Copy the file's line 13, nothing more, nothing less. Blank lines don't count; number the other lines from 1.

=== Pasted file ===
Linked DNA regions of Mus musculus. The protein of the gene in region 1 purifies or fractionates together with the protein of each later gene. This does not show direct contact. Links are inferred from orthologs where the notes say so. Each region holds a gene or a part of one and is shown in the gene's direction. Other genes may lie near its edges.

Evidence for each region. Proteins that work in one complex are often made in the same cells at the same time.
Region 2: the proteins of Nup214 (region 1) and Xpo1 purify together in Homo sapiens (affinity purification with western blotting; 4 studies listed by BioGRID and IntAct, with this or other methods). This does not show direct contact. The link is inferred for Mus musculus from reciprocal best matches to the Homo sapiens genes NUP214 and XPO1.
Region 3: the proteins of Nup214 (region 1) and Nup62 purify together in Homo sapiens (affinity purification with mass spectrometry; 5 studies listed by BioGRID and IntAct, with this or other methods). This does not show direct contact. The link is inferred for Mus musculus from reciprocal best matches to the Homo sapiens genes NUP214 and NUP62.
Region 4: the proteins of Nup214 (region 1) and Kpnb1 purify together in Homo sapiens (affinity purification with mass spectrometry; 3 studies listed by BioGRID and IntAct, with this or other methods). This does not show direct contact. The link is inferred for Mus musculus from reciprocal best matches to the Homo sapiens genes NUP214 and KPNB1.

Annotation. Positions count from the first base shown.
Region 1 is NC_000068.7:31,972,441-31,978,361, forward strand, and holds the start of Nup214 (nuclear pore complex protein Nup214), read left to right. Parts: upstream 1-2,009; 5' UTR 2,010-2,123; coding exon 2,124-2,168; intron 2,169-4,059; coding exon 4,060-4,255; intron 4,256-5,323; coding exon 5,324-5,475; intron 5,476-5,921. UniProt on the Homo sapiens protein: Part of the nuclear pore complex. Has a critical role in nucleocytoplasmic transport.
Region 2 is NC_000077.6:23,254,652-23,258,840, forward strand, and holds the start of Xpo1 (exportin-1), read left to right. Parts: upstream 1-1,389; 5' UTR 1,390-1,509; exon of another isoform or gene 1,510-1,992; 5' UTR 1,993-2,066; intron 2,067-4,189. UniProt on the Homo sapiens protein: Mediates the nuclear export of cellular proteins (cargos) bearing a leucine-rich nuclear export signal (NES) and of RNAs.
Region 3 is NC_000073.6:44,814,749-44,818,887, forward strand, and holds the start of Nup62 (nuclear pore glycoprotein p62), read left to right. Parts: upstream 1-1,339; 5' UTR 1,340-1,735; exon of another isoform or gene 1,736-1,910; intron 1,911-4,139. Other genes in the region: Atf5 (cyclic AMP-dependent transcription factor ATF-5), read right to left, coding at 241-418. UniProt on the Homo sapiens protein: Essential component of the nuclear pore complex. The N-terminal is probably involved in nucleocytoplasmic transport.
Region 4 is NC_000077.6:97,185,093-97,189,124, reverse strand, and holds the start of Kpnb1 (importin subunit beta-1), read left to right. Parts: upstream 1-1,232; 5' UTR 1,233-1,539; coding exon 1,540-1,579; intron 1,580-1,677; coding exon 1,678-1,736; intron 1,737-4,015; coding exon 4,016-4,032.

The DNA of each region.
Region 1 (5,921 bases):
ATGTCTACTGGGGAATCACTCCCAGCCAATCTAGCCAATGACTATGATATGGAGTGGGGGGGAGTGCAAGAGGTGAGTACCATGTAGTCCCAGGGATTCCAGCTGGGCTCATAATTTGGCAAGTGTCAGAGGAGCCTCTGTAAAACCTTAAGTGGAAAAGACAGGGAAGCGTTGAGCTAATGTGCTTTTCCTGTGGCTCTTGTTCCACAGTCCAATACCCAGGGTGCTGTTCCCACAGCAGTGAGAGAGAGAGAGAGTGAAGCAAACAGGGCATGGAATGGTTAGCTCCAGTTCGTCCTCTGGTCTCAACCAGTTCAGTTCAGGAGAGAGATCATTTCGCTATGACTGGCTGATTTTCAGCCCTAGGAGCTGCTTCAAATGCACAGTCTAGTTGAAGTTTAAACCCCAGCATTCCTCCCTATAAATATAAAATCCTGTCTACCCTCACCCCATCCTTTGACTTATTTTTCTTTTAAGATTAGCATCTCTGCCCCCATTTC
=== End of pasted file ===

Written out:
ATGTCTACTGGGGAATCACTCCCAGCCAATCTAGCCAATGACTATGATATGGAGTGGGGGGGAGTGCAAGAGGTGAGTACCATGTAGTCCCAGGGATTCCAGCTGGGCTCATAATTTGGCAAGTGTCAGAGGAGCCTCTGTAAAACCTTAAGTGGAAAAGACAGGGAAGCGTTGAGCTAATGTGCTTTTCCTGTGGCTCTTGTTCCACAGTCCAATACCCAGGGTGCTGTTCCCACAGCAGTGAGAGAGAGAGAGAGTGAAGCAAACAGGGCATGGAATGGTTAGCTCCAGTTCGTCCTCTGGTCTCAACCAGTTCAGTTCAGGAGAGAGATCATTTCGCTATGACTGGCTGATTTTCAGCCCTAGGAGCTGCTTCAAATGCACAGTCTAGTTGAAGTTTAAACCCCAGCATTCCTCCCTATAAATATAAAATCCTGTCTACCCTCACCCCATCCTTTGACTTATTTTTCTTTTAAGATTAGCATCTCTGCCCCCATTTC